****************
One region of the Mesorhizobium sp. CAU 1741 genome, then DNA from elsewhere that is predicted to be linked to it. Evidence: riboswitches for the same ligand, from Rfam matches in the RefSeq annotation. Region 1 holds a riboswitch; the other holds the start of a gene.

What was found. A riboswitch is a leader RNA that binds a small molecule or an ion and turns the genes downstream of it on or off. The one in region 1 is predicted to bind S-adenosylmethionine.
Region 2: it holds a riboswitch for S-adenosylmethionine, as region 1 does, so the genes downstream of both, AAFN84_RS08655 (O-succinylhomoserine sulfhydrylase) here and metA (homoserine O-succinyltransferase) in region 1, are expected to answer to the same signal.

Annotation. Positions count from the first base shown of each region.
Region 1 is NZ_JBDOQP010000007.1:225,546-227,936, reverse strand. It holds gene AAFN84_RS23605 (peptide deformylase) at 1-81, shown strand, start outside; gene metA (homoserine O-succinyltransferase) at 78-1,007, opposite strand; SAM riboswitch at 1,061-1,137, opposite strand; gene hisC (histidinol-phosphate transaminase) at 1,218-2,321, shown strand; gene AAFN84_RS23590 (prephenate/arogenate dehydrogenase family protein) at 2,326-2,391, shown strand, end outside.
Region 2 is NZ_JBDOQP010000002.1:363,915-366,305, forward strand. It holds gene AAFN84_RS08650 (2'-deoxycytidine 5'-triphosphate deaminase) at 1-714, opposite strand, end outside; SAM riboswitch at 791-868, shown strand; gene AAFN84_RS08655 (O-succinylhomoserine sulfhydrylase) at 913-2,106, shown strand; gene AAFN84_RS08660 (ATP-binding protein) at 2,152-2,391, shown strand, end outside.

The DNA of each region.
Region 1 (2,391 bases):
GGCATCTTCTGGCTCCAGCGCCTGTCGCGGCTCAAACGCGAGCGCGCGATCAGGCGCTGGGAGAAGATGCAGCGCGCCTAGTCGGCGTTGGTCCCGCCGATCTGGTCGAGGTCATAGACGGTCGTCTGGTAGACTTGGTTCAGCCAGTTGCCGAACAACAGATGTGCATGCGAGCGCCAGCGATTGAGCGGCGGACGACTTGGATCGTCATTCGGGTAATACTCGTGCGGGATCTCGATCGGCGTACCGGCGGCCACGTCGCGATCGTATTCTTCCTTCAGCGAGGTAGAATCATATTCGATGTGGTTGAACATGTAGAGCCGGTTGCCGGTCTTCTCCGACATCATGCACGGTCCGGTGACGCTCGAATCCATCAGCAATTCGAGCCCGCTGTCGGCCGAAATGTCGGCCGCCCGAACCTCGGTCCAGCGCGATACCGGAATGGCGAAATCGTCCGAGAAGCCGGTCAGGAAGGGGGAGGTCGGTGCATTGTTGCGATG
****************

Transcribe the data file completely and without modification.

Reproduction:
One region of the Mesorhizobium sp. CAU 1741 genome, then DNA from elsewhere that is predicted to be linked to it. Evidence: riboswitches for the same ligand, from Rfam matches in the RefSeq annotation. Region 1 holds a riboswitch; the other holds the start of a gene.

What was found. A riboswitch is a leader RNA that binds a small molecule or an ion and turns the genes downstream of it on or off. The one in region 1 is predicted to bind S-adenosylmethionine.
Region 2: it holds a riboswitch for S-adenosylmethionine, as region 1 does, so the genes downstream of both, AAFN84_RS08655 (O-succinylhomoserine sulfhydrylase) here and metA (homoserine O-succinyltransferase) in region 1, are expected to answer to the same signal.

Annotation. Positions count from the first base shown of each region.
Region 1 is NZ_JBDOQP010000007.1:225,546-227,936, reverse strand. It holds gene AAFN84_RS23605 (peptide deformylase) at 1-81, shown strand, start outside; gene metA (homoserine O-succinyltransferase) at 78-1,007, opposite strand; SAM riboswitch at 1,061-1,137, opposite strand; gene hisC (histidinol-phosphate transaminase) at 1,218-2,321, shown strand; gene AAFN84_RS23590 (prephenate/arogenate dehydrogenase family protein) at 2,326-2,391, shown strand, end outside.
Region 2 is NZ_JBDOQP010000002.1:363,915-366,305, forward strand. It holds gene AAFN84_RS08650 (2'-deoxycytidine 5'-triphosphate deaminase) at 1-714, opposite strand, end outside; SAM riboswitch at 791-868, shown strand; gene AAFN84_RS08655 (O-succinylhomoserine sulfhydrylase) at 913-2,106, shown strand; gene AAFN84_RS08660 (ATP-binding protein) at 2,152-2,391, shown strand, end outside.

The DNA of each region.
Region 1 (2,391 bases):
GGCATCTTCTGGCTCCAGCGCCTGTCGCGGCTCAAACGCGAGCGCGCGATCAGGCGCTGGGAGAAGATGCAGCGCGCCTAGTCGGCGTTGGTCCCGCCGATCTGGTCGAGGTCATAGACGGTCGTCTGGTAGACTTGGTTCAGCCAGTTGCCGAACAACAGATGTGCATGCGAGCGCCAGCGATTGAGCGGCGGACGACTTGGATCGTCATTCGGGTAATACTCGTGCGGGATCTCGATCGGCGTACCGGCGGCCACGTCGCGATCGTATTCTTCCTTCAGCGAGGTAGAATCATATTCGATGTGGTTGAACATGTAGAGCCGGTTGCCGGTCTTCTCCGACATCATGCACGGTCCGGTGACGCTCGAATCCATCAGCAATTCGAGCCCGCTGTCGGCCGAAATGTCGGCCGCCCGAACCTCGGTCCAGCGCGATACCGGAATGGCGAAATCGTCCGAGAAGCCGGTCAGGAAGGGGGAGGTCGGTGCATTGTTGCGATG